International cricket will throw out racist spectators
29.09.2006By Kirsten Sparre
The appointment of a lawyer is one of several measures agreed by the ICC’s top body on the recommendation of India’s Solicitor General, Mr. Goolam Vahanvati. He has investigated racist comments made by spectators in Australia towards players from South Africa during a test match in 2005.
Other measures include a text message or telephone hotline at venues so spectators can report offensive behaviour in confidence, official diversity days and a tightening of the ICC Code of Conduct.
In the future, spectators who are found guilty of racist abuse at matches face punishments ranging from ejection from the match to a lifetime ban. ICC members also face penalties if incidents happen at their venue ranging from warnings through fines to the possible withdrawal of international status from the venue.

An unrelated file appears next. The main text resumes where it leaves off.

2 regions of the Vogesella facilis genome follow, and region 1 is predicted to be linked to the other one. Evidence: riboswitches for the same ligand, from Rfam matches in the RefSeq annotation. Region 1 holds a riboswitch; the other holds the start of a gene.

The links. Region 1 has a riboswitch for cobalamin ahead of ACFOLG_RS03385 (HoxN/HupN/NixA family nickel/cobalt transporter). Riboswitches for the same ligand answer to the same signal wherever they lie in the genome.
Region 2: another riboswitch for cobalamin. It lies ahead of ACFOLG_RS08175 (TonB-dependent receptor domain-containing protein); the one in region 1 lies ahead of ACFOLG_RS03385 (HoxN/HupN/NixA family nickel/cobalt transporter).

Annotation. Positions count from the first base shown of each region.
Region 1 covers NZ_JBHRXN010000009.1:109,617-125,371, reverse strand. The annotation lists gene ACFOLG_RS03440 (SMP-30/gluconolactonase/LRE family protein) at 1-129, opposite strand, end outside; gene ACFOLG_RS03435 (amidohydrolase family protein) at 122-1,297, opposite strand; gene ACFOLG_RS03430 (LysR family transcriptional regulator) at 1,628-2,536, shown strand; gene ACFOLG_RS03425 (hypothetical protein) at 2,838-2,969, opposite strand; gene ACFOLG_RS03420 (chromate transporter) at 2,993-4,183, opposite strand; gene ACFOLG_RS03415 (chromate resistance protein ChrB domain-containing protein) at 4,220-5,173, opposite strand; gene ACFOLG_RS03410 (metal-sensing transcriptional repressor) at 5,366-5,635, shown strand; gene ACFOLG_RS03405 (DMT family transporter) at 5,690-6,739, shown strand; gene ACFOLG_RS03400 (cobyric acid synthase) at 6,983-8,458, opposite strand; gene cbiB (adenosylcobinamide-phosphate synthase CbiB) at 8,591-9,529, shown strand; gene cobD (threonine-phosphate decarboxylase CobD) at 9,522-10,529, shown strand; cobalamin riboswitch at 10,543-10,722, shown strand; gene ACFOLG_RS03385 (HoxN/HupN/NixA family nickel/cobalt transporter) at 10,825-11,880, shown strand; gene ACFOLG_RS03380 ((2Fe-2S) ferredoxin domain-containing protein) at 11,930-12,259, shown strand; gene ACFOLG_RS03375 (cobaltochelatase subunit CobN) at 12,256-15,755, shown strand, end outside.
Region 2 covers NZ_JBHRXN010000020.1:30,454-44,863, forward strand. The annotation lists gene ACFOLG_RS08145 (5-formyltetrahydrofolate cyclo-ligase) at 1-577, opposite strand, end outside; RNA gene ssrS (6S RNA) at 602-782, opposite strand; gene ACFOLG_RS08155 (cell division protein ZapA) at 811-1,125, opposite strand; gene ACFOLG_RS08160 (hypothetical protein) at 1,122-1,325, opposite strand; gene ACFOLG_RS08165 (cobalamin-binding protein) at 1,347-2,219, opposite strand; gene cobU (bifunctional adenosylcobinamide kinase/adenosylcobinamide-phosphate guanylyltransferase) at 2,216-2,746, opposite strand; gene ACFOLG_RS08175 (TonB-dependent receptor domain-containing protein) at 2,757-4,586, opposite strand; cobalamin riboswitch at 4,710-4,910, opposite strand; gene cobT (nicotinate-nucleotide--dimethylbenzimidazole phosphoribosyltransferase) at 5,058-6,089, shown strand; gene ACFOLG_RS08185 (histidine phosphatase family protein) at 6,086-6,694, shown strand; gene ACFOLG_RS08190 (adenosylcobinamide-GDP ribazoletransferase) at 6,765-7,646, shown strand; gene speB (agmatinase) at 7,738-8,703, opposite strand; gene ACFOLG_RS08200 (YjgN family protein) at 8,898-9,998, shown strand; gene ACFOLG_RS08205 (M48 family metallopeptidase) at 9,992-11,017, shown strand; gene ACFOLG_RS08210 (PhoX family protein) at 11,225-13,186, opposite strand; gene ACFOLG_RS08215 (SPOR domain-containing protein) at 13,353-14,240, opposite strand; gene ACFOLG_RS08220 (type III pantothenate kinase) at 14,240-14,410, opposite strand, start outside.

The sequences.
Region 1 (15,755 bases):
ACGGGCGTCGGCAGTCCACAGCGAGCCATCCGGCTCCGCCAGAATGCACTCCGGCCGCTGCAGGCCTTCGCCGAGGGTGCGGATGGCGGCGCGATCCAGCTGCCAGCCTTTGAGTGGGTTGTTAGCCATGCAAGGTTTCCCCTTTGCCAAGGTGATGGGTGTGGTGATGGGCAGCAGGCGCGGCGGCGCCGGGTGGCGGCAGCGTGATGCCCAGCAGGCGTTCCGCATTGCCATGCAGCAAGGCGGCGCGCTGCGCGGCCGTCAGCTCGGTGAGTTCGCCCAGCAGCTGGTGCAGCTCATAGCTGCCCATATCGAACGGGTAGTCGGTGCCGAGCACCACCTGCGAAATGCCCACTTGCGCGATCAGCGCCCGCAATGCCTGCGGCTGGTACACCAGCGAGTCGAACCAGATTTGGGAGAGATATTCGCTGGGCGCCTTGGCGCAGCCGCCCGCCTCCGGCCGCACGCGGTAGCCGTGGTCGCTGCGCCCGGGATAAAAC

“Cricket is a sport which reflects the world’s diversity with a range of races and religions all involved. That diversity is something the game can be proud of and our Anti-Racism Code is something that emphasizes the commitment of all our members to maintaining and enhancing,”says ICC Chief Executive Officer Malcolm Speed.
English players can still be called poms
Cricket Australia has immediately engaged in definitions of what constitutes racism, reports Cricinfo. Peter Young, spokesman for Cricket Australia, assures Cricinfo that Australian spectators are still allowed to call visiting English players for “poms” or “pommys”.
The term is an expression used to describing English immigrants to Australasia. Some consider it disparaging, others find it endearing and it is has been used a lot in cricket.
But according to Austrialia’ Human Rights and Equal Opportunities Commission the term “pom” is acceptable and not hurtful if “used in isolation, although using the word with others could be deemed racist, offensive or humiliating.